Not So Extraordinary BABs

April 11, 2024

Source: Bloomberg Source: Bloomberg

The investment grade (IG) corporate credit market has followed up the very strong performance at the end of 2023 with a slow, steady grind tighter in spreads so far in 2024. Meanwhile, the high quality Bloomberg Taxable Municipal Index has continued to outperform IG corporate credit this year on a spread and excess return basis. However, within the taxable municipal index, Build America Bonds (BABs) have recently been a notable laggard.

BABs were introduced during the Global Financial Crisis (GFC) (via the American Recovery and Reinvestment Act of 2009) as a means for issuers to access capital because the traditional tax-exempt market had essentially shut down at that time. BABs are a taxable municipal product where the federal government covers a portion of the issuer’s interest cost. The program, which was closed at the end of 2010, was a very effective tool during the GFC as it tapped a much larger and deeper investor base in taxable credit. Issuers continue to borrow in the (non-BAB) taxable municipal market, although generally in low volumes, with only about $30-$40 billion issued annually.1

Many BABs issued during the GFC contain an optional Extraordinary Redemption Provision (ERP) which would be triggered if the federal subsidy was cut. In most cases, the issuer would be eligible to redeem the bonds at the higher of par or +100 basis points (bps) spread versus comparable Treasuries. With the passing of the Budget Control Act of 2011, which went into effect in 2013, the federal subsidies were decreased as a result of automatic spending cuts (sequestration). The cuts are in effect to this day, albeit at a slightly lower level (~5%).2 This effectively made BABs with the ERPs eligible to be called since 2013.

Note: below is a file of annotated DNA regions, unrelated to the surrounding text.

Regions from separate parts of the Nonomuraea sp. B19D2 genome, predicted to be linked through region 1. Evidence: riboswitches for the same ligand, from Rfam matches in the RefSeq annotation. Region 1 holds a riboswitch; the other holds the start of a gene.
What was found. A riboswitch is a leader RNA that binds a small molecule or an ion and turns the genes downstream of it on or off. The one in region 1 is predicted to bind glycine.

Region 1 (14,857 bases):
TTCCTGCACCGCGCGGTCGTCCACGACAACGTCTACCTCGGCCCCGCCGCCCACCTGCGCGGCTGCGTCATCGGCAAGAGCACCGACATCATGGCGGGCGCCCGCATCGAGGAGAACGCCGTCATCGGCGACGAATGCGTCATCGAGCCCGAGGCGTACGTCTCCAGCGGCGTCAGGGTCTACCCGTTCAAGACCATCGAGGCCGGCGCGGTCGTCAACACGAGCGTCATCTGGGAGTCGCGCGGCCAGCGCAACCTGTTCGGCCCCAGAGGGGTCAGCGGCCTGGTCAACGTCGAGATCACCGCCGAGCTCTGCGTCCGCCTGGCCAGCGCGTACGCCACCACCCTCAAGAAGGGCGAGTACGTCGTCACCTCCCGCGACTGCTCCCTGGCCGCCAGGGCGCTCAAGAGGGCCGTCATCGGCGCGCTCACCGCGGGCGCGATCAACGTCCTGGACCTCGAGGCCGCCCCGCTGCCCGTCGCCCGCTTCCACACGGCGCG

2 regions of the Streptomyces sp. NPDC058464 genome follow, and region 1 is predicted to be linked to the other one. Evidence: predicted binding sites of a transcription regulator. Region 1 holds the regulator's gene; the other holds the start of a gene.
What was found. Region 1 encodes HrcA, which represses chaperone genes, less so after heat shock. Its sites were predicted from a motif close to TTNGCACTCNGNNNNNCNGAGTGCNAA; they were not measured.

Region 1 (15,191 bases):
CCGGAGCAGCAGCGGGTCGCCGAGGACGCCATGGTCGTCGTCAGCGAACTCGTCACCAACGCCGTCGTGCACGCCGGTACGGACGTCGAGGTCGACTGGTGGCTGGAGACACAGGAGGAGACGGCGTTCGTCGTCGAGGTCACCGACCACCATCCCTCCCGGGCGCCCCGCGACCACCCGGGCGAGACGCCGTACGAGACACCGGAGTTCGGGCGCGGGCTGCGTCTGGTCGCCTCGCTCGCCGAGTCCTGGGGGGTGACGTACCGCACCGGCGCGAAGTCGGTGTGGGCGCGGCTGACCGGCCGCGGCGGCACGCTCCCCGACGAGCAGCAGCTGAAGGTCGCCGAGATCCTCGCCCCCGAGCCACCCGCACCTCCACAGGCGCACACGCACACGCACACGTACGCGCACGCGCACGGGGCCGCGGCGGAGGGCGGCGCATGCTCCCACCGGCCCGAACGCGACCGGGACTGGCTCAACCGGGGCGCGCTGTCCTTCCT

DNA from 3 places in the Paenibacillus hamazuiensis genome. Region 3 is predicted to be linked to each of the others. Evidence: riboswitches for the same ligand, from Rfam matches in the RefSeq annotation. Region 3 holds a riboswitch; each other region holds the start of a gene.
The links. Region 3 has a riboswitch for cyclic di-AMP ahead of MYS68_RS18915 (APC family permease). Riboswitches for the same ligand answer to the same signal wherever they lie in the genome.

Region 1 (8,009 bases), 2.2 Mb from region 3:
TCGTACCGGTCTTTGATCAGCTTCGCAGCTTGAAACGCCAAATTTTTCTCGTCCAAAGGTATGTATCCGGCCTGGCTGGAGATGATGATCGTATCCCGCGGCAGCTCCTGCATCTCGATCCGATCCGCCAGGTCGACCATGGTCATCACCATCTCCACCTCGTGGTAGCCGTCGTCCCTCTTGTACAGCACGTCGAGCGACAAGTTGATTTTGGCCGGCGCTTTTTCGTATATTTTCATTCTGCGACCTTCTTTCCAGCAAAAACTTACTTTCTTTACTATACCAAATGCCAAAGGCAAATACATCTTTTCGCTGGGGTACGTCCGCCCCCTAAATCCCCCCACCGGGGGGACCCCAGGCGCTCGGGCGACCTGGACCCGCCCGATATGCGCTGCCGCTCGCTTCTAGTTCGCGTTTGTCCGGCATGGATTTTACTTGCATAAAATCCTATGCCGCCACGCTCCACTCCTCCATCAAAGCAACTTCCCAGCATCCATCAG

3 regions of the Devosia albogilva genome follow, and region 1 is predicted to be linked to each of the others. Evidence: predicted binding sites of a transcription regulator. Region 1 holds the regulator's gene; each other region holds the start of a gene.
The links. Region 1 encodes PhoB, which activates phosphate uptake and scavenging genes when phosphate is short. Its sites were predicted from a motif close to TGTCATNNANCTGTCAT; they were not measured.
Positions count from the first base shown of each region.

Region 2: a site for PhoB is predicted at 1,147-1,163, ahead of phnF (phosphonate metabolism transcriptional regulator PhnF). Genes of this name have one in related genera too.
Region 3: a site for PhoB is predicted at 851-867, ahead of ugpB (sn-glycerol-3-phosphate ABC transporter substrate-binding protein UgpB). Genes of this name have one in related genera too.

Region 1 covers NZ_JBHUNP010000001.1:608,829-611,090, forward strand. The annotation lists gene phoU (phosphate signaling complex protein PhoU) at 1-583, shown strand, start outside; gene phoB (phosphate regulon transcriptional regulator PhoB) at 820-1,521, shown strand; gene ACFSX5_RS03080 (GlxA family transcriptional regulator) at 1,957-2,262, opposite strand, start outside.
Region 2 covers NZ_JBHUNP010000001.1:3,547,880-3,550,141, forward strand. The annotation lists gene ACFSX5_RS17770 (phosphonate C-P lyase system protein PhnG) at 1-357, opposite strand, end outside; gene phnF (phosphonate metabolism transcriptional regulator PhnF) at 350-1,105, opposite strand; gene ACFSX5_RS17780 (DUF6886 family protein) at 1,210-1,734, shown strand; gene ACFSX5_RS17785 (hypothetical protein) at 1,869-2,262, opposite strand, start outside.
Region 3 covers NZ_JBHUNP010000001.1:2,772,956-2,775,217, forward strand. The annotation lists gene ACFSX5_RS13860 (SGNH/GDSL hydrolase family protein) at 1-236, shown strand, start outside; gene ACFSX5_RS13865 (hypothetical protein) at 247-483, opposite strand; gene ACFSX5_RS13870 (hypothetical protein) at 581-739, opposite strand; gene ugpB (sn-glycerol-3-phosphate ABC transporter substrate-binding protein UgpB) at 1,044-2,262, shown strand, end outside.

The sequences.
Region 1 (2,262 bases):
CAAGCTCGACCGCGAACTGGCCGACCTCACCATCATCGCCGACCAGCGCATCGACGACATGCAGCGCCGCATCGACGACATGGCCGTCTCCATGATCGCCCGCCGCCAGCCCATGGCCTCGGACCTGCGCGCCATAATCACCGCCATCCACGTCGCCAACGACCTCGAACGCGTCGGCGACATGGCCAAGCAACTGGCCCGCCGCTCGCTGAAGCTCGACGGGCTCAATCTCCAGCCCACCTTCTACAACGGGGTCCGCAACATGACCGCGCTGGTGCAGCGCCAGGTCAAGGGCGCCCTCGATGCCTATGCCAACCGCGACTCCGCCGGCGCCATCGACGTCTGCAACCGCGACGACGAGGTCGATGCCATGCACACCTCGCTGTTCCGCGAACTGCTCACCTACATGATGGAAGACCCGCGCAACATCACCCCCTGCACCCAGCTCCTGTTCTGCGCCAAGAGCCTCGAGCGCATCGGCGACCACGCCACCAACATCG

The strong spread performance in taxable municipal bonds this year had included BABs trading through the 100 bps ERP spread. With the tax-exempt market trading at tight levels, the economics for some issuers in exercising the ERP and refinancing in the tax-exempt market has been quite compelling. As a result, there have been over 3.6 billion in bonds (year-to-date) where the ERP was exercised.3 Other issuers have announced they are considering the ERP as well — potentially another five billion bonds.

Today’s Chart of the Week highlights how the increase in ERP calls has led to Bloomberg BAB Index spreads widening to +100 bps context after being inside of 90 bps in February. As displayed in today’s chart, the average dollar price of bonds in the BAB Index is $109. In the past year, BABs have now lagged the overall Bloomberg Aggregate Eligible Taxable Municipal Index by approximately 22 bps. 

Key Takeaway

Given the lack of BAB ERP calls in the past decade, many market participants viewed the possibility of any meaningful bond redemptions as unlikely, and spreads recently traded well through the ERP level. It has proven unwise to chase many BABs through the ERP as bonds have been taken out. While court challenges related to the legality of the call emerged, a federal claims court ruled that sequestration does constitute an ERP event. BABs trading through or near the ERP level seem ripe for being called, given the sizable cost savings in refinancing in the tax-exempt market.





3J.P. Morgan

Tags: IG corporate credit | IG corporate spreads | Bonds | taxable municipal bonds | Financial crisis

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